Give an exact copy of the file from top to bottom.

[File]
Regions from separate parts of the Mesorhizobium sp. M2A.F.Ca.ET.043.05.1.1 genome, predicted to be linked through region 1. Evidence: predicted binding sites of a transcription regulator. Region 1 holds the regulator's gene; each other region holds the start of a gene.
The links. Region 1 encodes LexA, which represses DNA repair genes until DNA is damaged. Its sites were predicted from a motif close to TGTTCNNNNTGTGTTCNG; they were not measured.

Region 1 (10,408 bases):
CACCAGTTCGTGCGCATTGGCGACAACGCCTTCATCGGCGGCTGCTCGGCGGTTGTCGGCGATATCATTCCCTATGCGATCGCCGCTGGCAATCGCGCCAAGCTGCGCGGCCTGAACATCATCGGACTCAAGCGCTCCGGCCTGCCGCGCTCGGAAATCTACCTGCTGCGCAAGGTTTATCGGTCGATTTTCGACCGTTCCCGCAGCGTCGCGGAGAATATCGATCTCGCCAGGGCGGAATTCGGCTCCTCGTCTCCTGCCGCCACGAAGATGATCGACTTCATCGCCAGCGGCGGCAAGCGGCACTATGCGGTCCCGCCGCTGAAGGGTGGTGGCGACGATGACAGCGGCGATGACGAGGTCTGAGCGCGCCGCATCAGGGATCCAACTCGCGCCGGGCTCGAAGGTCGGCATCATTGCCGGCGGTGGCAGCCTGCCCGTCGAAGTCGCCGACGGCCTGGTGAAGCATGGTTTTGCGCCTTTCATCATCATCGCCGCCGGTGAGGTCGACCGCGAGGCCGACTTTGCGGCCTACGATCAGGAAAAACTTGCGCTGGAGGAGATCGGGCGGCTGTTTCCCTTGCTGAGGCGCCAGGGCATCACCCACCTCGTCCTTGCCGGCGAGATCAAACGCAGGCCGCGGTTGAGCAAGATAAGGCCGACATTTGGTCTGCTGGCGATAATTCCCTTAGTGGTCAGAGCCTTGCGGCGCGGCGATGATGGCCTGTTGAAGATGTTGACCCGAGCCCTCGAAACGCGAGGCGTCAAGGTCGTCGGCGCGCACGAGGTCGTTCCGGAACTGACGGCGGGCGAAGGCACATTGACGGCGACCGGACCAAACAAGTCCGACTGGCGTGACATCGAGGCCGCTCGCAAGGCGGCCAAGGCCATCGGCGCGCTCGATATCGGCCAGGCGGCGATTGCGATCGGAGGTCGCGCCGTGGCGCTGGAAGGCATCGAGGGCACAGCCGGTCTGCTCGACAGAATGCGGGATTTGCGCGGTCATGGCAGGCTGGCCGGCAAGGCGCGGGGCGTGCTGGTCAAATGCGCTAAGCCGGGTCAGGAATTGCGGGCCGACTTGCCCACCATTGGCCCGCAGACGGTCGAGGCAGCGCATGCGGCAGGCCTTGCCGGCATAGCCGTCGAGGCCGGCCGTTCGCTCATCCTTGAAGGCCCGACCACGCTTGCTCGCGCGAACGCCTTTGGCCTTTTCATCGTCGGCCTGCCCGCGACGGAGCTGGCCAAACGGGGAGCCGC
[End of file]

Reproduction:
Regions from separate parts of the Mesorhizobium sp. M2A.F.Ca.ET.043.05.1.1 genome, predicted to be linked through region 1. Evidence: predicted binding sites of a transcription regulator. Region 1 holds the regulator's gene; each other region holds the start of a gene.
The links. Region 1 encodes LexA, which represses DNA repair genes until DNA is damaged. Its sites were predicted from a motif close to TGTTCNNNNTGTGTTCNG; they were not measured.

Region 1 (10,408 bases):
CACCAGTTCGTGCGCATTGGCGACAACGCCTTCATCGGCGGCTGCTCGGCGGTTGTCGGCGATATCATTCCCTATGCGATCGCCGCTGGCAATCGCGCCAAGCTGCGCGGCCTGAACATCATCGGACTCAAGCGCTCCGGCCTGCCGCGCTCGGAAATCTACCTGCTGCGCAAGGTTTATCGGTCGATTTTCGACCGTTCCCGCAGCGTCGCGGAGAATATCGATCTCGCCAGGGCGGAATTCGGCTCCTCGTCTCCTGCCGCCACGAAGATGATCGACTTCATCGCCAGCGGCGGCAAGCGGCACTATGCGGTCCCGCCGCTGAAGGGTGGTGGCGACGATGACAGCGGCGATGACGAGGTCTGAGCGCGCCGCATCAGGGATCCAACTCGCGCCGGGCTCGAAGGTCGGCATCATTGCCGGCGGTGGCAGCCTGCCCGTCGAAGTCGCCGACGGCCTGGTGAAGCATGGTTTTGCGCCTTTCATCATCATCGCCGCCGGTGAGGTCGACCGCGAGGCCGACTTTGCGGCCTACGATCAGGAAAAACTTGCGCTGGAGGAGATCGGGCGGCTGTTTCCCTTGCTGAGGCGCCAGGGCATCACCCACCTCGTCCTTGCCGGCGAGATCAAACGCAGGCCGCGGTTGAGCAAGATAAGGCCGACATTTGGTCTGCTGGCGATAATTCCCTTAGTGGTCAGAGCCTTGCGGCGCGGCGATGATGGCCTGTTGAAGATGTTGACCCGAGCCCTCGAAACGCGAGGCGTCAAGGTCGTCGGCGCGCACGAGGTCGTTCCGGAACTGACGGCGGGCGAAGGCACATTGACGGCGACCGGACCAAACAAGTCCGACTGGCGTGACATCGAGGCCGCTCGCAAGGCGGCCAAGGCCATCGGCGCGCTCGATATCGGCCAGGCGGCGATTGCGATCGGAGGTCGCGCCGTGGCGCTGGAAGGCATCGAGGGCACAGCCGGTCTGCTCGACAGAATGCGGGATTTGCGCGGTCATGGCAGGCTGGCCGGCAAGGCGCGGGGCGTGCTGGTCAAATGCGCTAAGCCGGGTCAGGAATTGCGGGCCGACTTGCCCACCATTGGCCCGCAGACGGTCGAGGCAGCGCATGCGGCAGGCCTTGCCGGCATAGCCGTCGAGGCCGGCCGTTCGCTCATCCTTGAAGGCCCGACCACGCTTGCTCGCGCGAACGCCTTTGGCCTTTTCATCGTCGGCCTGCCCGCGACGGAGCTGGCCAAACGGGGAGCCGC